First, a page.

Facebook has reached a settlement agreement with the Federal Trade Commission over claims that the social network deceived consumers when it promised to keep personal information private. Most allegations stem from the 2009 privacy changes, which had much of the Internet up in arms.
Those changes reset search settings and made a number of items public even when a user had set them to "Friends Only." This included the publishing of friends lists, network information, and profile pictures.
The Facebook settlement ensures that this won't happen again.
This is because the settlement requires Facebook to obtain approval before it changes the way it shares data. Each user must provide explicit consent before Facebook publishes his or her non-public personal data. Users would thus be required to sign up for a privacy control change.
The company must also stop providing access to user information within 30 days after an account is deleted, according to a statement released by the FTC. This is contrary to the current situation, which leaves some information, such as photos and wall posts, accessible post-deletion.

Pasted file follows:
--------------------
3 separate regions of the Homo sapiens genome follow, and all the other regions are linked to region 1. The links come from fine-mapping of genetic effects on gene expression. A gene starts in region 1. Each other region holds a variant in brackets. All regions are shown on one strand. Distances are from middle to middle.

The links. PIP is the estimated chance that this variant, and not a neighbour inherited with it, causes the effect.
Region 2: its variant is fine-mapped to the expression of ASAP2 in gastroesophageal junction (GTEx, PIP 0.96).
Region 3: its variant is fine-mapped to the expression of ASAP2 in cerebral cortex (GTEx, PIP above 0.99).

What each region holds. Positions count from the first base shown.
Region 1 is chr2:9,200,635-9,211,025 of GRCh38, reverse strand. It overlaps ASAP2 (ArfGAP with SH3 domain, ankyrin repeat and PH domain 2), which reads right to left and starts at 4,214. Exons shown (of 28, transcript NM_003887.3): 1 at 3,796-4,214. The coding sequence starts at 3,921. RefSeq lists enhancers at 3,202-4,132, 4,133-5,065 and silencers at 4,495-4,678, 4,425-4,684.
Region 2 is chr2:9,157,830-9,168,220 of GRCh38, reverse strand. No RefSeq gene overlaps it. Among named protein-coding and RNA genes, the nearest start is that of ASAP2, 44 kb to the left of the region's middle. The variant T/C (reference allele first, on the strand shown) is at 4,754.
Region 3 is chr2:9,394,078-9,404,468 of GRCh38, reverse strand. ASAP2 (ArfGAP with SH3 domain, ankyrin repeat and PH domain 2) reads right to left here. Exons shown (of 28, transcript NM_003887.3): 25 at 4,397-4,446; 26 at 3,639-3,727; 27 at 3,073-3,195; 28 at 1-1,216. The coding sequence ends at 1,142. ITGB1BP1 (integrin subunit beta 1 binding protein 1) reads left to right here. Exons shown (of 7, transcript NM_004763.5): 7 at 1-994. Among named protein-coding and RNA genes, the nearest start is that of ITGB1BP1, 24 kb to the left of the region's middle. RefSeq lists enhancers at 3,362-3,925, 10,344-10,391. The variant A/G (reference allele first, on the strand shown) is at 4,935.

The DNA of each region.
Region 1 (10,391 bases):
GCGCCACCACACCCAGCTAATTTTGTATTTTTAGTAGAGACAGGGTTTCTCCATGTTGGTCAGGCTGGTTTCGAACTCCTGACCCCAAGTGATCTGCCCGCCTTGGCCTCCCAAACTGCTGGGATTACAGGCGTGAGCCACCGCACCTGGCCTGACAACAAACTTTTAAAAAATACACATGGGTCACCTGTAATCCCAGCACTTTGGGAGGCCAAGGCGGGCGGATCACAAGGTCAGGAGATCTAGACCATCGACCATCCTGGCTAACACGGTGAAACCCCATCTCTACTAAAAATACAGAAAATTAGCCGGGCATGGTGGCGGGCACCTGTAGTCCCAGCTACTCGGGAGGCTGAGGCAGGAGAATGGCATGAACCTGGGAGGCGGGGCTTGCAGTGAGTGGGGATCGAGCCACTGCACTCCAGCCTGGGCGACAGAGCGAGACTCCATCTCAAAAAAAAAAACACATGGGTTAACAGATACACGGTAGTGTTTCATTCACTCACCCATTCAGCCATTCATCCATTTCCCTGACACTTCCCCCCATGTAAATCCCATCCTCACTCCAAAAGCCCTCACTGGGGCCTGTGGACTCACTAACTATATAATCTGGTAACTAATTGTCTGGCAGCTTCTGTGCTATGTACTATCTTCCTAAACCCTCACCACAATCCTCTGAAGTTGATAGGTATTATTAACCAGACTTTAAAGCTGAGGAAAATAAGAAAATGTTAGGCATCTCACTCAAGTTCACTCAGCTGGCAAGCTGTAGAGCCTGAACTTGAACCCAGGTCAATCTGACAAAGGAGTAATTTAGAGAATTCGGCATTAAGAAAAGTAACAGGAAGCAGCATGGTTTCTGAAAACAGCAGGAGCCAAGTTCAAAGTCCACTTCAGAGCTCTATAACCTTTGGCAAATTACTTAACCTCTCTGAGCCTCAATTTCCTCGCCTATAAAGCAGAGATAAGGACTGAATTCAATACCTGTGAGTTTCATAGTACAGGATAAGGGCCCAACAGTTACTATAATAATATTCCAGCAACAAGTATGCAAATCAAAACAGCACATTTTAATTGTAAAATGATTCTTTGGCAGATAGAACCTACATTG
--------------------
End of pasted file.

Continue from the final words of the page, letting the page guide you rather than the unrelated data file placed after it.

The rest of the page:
Facebook also may no longer make false claims about its dealings with third-party applications. It told users that apps could only access necessary information, when it reality they could access almost all personal data. Facebook also claimed to have verified the security of a number of apps, but the FTC asserts that it failed to do so.
To ensure that the company complies with the above, the final terms of the Facebook settlement impose a monitoring requirement. The network must now create a comprehensive privacy program and conduct biannual third-party audits.
- Facebook Reaches Settlement With FTC On Privacy Issues (Wall Street Journal)
- Twitter Settlement: Site Promises to Increase Security (FindLaw's Decided)
- Google Buzz Settlement Reached over Privacy Accusations (FindLaw's Decided)